Hiking                                          695,785    0.00 miles        722,505        0.00 miles        764,469     0.00 miles      804,225     0.00 miles
Horseback Riding                                283,221    0.00 miles        306,184        0.00 miles        342,180     0.00 miles      376,221     0.00 miles
Hunting                                         115,601    0.00 acres        124,974        0.00 acres        139,666     0.00 acres      153,561     0.00 acres
Nature Study                                    394,137    0.00 miles        411,246        0.00 miles        438,105     0.00 miles      463,540     0.00 miles
Picnicking                                      441,366       0 tables       459,335             0 tables     487,550        0 tables     514,276        0 tables
Saltwater Beach Activities                     1,267,383   1.39 miles       1,301,846       1.47 miles       1,356,050    1.59 miles     1,407,475    1.71 miles
Saltwater Boat Ramp Use                         264,051       0 lanes        273,582             0 lanes      288,555        0 lanes      302,744        0 lanes
                  1
Saltwater Fishing                                75,139    0.00 feet          81,231        0.00 feet          90,781     0.00 feet        99,812     0.00 feet
      USER-ORIENTED
Basketball                                      489,371       0 courts       529,047             0 courts     591,244        0 courts     650,063        0 courts
Football/Soccer                                  25,039       0 fields        27,069             0 fields      30,251        0 fields      33,261        0 fields
Golfing2                                        750,569       0 courses      796,577             0 courses    868,736        0 courses    937,012        0 courses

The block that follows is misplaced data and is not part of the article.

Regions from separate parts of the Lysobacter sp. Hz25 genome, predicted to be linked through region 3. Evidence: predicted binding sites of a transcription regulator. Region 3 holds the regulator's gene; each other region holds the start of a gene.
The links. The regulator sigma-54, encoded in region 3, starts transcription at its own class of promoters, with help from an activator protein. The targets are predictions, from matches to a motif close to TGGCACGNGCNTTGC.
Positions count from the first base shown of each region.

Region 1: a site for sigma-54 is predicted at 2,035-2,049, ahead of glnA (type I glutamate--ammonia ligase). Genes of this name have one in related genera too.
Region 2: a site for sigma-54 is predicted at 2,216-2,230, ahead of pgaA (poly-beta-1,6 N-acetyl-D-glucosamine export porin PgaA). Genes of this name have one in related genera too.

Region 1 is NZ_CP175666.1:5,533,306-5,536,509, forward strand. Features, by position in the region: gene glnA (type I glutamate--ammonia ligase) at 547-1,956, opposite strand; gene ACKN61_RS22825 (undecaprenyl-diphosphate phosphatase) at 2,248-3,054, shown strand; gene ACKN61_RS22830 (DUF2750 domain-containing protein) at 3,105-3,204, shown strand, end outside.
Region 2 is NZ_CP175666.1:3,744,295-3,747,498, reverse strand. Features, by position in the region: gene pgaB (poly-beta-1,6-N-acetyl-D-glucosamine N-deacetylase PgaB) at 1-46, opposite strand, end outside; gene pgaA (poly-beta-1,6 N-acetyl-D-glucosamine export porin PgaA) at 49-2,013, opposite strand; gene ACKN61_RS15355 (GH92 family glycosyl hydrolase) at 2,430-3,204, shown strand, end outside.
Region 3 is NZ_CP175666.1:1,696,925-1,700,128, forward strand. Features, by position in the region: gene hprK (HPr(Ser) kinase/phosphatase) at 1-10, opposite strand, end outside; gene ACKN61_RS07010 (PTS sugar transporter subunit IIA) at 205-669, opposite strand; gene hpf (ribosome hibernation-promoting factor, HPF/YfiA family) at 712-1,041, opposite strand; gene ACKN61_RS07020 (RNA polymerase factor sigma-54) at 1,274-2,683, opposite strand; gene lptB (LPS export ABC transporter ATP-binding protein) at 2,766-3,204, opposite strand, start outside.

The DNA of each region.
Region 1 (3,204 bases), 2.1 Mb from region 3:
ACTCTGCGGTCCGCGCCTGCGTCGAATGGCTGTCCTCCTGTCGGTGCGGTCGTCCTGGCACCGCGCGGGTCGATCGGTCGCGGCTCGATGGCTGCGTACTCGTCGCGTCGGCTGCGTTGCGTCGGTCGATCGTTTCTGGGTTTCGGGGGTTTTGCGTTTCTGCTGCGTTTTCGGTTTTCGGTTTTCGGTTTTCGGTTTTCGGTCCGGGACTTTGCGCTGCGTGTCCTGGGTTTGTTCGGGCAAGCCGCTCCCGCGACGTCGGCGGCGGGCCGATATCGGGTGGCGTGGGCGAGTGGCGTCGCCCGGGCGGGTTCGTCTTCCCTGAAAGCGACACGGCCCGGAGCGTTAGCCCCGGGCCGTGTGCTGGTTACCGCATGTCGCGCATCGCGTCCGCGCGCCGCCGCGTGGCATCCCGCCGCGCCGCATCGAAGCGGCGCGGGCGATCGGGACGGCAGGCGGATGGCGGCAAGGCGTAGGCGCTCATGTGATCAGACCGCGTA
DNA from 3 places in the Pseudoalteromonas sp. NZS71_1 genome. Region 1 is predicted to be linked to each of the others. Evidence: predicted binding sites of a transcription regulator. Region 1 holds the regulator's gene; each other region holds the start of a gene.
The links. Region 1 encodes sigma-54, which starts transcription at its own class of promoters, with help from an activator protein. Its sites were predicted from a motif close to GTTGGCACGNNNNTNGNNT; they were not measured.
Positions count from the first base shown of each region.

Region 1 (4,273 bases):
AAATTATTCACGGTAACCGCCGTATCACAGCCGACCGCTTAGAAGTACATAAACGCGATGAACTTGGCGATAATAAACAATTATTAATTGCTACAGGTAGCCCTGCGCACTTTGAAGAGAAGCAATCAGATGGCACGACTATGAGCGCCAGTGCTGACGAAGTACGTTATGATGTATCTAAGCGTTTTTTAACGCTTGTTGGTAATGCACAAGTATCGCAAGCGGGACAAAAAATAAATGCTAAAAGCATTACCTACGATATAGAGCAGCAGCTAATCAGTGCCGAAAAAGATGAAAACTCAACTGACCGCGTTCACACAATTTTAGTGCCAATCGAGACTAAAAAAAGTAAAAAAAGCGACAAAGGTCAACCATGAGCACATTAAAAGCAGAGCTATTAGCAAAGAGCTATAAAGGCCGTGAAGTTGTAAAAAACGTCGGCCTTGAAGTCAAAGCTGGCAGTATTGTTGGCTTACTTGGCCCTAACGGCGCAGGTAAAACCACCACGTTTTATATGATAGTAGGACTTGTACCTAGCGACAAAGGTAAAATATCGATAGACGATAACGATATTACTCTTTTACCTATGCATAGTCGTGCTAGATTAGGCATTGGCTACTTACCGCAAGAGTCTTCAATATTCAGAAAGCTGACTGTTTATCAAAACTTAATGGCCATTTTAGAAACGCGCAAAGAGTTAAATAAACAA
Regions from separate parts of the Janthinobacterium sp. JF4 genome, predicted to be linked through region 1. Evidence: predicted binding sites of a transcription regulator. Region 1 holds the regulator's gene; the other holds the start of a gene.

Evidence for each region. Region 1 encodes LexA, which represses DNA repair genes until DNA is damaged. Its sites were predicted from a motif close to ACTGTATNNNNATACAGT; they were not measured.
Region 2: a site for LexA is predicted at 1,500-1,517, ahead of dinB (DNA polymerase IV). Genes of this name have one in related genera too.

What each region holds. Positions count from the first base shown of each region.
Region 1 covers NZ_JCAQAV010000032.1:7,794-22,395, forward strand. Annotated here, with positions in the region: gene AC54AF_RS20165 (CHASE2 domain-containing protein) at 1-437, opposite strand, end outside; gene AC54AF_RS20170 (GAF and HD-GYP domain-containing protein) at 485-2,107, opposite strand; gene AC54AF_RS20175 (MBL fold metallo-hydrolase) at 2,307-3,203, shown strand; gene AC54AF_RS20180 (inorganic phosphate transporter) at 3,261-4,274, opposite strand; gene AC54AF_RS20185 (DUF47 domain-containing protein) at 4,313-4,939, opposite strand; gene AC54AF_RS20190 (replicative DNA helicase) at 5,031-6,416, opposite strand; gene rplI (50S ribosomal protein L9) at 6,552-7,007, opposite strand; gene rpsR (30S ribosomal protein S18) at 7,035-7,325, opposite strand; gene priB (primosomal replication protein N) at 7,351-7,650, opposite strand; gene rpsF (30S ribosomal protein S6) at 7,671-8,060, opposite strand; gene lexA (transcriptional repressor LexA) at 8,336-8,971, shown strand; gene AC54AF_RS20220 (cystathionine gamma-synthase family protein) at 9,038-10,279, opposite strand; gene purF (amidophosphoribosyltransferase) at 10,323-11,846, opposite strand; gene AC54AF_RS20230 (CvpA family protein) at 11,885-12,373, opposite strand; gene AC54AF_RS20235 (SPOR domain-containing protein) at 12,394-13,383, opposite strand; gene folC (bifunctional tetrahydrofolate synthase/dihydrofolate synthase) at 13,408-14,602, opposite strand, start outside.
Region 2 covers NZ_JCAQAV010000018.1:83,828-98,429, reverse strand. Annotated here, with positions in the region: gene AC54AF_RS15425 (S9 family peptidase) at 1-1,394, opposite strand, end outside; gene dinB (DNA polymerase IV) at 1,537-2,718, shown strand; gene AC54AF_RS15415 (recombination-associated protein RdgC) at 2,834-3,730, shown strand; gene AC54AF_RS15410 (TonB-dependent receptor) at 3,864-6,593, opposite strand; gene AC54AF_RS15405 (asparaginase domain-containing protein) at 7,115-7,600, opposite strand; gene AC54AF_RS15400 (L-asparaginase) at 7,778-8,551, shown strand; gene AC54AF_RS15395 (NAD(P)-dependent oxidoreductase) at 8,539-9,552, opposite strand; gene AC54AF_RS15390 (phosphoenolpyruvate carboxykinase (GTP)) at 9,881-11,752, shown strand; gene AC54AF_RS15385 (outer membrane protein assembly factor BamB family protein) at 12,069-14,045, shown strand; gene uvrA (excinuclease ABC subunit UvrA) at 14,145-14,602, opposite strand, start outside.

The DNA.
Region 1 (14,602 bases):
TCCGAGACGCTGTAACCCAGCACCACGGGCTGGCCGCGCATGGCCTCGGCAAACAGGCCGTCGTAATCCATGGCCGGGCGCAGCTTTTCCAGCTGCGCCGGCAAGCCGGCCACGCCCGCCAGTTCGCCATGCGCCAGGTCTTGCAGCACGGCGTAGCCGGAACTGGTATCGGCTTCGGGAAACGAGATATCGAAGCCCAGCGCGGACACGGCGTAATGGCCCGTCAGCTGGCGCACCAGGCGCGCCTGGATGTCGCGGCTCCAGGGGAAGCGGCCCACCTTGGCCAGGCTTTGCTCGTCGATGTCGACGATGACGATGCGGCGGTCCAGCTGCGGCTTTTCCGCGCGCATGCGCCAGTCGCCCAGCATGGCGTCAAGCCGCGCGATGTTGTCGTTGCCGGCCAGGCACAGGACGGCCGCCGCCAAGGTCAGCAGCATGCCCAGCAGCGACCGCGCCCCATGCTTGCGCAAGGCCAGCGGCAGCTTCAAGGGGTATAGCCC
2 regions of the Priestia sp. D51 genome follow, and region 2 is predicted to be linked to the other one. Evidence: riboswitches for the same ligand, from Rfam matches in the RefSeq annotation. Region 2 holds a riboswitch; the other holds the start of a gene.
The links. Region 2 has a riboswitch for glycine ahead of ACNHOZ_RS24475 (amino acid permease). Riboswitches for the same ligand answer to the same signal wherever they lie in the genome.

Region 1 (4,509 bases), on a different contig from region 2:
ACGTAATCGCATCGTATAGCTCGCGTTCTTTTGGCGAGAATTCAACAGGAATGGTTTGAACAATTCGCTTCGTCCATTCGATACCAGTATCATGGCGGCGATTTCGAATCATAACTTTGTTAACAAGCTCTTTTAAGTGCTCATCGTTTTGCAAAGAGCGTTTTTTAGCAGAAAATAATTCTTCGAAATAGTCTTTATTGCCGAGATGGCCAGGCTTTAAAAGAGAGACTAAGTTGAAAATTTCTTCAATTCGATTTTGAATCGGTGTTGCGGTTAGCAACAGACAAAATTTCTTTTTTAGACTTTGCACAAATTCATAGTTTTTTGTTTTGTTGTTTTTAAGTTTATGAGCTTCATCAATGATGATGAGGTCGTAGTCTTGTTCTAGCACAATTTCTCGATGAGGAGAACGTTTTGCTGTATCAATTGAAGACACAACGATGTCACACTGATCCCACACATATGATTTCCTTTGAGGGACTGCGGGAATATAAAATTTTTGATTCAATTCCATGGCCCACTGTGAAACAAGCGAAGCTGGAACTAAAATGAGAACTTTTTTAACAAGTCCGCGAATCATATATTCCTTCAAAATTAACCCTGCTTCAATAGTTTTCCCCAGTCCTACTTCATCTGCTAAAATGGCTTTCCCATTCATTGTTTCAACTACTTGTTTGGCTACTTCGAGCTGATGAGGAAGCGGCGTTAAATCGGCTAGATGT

Handball/Racquetball                             98,258       0 courts       106,225             0 courts     118,713        0 courts     130,523        0 courts
Shuffleboard                                    121,379       0 courts       131,220             0 courts     146,647        0 courts     161,235        0 courts
Softball/Baseball                               263,952       0 fields       285,352             0 fields     318,899        0 fields     350,624        0 fields
Swimming Pool Use3                             2,481,500      0 pools       2,578,770            0 pools     2,731,521       0 pools     2,876,226       0 pools
Tennis                                           46,242       0 courts        49,991             0 courts      55,869        0 courts      61,426        0 courts
1
  Boat fishing not included in table
2
  Includes 9-hole and 18-hole courses
3
  4800-square foot minimum




                                                                                Chapter 5 - 20
                                                                                             OUTDOOR RECREATION IN FLORIDA 2000

                                                                   TABLE 5.11
              1998 OUTDOOR RECREATION RESOURCES AND FACILITIES BY MAJOR SUPPLIER
                                EAST CENTRAL FLORIDA (REGION 6)

RESOURCE/FACILITY                 UNITS       FEDERAL         STATE          COUNTY          MUNICIPAL NON-GOVERNMENT       TOTAL